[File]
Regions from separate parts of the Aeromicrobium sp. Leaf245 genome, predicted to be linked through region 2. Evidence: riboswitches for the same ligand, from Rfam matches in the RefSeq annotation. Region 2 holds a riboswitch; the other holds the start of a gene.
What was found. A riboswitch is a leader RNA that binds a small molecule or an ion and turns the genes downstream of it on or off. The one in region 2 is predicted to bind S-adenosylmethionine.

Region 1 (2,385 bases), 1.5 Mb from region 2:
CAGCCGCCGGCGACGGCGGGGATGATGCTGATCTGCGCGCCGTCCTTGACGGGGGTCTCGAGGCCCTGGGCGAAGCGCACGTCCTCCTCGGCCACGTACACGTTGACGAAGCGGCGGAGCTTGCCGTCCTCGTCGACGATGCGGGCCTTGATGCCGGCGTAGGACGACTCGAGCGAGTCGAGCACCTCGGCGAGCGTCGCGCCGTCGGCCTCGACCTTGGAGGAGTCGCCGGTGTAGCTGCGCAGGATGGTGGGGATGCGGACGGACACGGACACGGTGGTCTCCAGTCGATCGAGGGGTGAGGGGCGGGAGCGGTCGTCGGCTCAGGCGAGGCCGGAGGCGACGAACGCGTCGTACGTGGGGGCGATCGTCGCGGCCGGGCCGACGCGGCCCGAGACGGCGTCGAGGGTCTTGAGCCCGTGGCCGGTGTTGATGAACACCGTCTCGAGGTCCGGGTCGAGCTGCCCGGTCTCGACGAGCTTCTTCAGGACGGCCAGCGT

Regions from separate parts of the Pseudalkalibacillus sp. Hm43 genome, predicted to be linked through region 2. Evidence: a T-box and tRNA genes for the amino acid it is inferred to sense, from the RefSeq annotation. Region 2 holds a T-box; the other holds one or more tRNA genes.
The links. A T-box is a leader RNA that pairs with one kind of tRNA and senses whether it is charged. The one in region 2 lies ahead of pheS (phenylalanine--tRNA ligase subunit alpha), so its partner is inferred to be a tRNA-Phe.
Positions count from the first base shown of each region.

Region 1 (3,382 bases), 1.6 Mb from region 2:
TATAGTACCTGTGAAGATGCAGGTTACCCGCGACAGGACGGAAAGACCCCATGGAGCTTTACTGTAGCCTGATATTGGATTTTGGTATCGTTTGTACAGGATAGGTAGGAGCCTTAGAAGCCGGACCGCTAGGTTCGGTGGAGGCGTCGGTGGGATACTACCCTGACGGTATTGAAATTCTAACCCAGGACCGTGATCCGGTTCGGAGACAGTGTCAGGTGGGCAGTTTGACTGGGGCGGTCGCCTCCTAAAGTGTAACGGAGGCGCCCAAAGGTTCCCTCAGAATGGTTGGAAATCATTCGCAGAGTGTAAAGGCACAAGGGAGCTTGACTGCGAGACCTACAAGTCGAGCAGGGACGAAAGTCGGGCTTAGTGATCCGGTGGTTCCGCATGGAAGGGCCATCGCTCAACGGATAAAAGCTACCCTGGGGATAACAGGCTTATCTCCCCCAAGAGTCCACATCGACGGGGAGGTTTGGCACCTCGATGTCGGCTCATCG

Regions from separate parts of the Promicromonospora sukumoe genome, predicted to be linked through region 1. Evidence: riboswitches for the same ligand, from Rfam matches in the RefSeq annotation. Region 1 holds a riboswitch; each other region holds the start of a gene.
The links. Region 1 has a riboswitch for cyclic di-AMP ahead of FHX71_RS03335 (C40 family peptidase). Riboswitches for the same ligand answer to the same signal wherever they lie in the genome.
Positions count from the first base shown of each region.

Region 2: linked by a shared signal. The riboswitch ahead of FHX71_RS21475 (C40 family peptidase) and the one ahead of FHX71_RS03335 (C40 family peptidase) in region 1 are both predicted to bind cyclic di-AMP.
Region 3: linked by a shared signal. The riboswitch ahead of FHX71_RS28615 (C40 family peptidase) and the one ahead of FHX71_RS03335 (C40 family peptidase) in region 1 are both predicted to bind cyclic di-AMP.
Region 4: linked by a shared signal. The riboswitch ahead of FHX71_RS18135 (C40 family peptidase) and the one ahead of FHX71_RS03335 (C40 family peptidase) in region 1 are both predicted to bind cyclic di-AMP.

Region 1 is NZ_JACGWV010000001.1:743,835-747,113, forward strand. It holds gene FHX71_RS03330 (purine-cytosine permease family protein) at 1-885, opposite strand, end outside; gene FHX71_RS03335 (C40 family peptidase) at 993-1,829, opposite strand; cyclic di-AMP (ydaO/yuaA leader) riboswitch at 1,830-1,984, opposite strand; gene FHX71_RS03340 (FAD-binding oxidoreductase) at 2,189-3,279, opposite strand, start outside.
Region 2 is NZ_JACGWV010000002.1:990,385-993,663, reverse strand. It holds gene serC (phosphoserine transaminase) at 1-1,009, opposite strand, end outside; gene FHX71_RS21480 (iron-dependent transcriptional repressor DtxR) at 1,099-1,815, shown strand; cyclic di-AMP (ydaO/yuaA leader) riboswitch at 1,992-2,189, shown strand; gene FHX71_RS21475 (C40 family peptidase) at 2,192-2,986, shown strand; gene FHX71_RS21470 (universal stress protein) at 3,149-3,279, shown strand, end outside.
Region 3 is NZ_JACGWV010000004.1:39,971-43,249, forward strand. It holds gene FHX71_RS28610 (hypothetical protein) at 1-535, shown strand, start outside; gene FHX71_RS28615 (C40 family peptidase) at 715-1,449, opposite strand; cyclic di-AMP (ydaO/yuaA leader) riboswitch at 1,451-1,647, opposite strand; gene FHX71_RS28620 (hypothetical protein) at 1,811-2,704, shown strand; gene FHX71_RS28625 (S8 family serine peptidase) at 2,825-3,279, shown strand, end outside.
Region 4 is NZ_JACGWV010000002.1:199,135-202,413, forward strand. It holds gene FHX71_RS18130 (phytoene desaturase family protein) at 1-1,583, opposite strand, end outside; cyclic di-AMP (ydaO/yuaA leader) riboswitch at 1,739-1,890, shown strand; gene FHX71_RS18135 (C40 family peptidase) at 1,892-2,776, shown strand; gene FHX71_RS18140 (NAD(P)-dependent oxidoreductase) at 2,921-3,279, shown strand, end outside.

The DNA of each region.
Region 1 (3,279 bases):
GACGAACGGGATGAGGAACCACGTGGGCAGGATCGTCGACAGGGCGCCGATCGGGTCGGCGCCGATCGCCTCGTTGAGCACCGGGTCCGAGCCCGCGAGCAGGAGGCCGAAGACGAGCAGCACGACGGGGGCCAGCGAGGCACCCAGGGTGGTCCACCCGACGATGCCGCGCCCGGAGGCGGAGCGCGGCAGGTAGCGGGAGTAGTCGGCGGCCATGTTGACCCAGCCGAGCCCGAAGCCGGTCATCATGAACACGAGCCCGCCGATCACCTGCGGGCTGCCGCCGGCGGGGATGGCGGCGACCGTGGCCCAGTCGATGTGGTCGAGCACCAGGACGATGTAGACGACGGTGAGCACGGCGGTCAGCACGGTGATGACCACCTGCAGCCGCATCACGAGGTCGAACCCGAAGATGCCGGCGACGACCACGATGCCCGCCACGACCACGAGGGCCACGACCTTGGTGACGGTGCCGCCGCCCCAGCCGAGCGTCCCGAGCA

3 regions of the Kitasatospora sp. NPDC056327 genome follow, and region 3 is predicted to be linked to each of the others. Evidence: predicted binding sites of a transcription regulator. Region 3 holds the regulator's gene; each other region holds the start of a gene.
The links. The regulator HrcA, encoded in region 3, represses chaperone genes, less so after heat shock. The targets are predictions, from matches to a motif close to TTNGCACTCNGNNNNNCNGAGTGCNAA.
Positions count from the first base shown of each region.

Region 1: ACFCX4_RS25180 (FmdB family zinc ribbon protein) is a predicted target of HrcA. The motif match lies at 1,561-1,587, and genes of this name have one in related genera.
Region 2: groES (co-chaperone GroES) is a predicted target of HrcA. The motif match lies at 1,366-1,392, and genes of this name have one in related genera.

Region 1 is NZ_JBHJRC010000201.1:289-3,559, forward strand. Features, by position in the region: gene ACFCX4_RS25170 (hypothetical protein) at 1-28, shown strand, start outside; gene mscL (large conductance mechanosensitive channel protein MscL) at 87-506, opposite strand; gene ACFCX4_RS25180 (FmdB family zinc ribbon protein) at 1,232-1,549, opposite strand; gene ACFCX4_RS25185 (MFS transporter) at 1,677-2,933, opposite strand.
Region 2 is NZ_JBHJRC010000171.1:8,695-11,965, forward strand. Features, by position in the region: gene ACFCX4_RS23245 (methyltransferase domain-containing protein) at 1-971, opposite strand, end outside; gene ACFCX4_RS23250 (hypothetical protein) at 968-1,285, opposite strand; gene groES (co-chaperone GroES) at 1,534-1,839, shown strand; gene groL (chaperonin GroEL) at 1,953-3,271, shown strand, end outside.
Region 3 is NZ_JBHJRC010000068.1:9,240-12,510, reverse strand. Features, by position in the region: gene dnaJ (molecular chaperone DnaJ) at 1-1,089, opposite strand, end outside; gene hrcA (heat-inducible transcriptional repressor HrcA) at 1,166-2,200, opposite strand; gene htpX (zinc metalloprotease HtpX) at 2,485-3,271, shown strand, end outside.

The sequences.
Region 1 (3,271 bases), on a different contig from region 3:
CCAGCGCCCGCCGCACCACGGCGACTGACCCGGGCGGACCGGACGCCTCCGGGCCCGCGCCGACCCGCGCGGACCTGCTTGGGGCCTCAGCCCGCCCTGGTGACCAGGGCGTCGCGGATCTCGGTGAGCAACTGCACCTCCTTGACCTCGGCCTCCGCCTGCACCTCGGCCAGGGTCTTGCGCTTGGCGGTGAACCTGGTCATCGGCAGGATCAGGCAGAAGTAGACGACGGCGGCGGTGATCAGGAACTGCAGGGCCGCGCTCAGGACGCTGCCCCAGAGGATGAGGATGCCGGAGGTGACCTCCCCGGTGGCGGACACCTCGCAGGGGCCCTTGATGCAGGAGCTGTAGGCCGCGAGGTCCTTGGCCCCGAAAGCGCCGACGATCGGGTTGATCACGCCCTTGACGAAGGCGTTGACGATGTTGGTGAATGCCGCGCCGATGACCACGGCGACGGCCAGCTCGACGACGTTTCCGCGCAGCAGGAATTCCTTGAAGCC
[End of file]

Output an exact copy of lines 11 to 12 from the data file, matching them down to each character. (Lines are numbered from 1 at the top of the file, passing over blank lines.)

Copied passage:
The links. Region 1 has a riboswitch for cyclic di-AMP ahead of FHX71_RS03335 (C40 family peptidase). Riboswitches for the same ligand answer to the same signal wherever they lie in the genome.
Positions count from the first base shown of each region.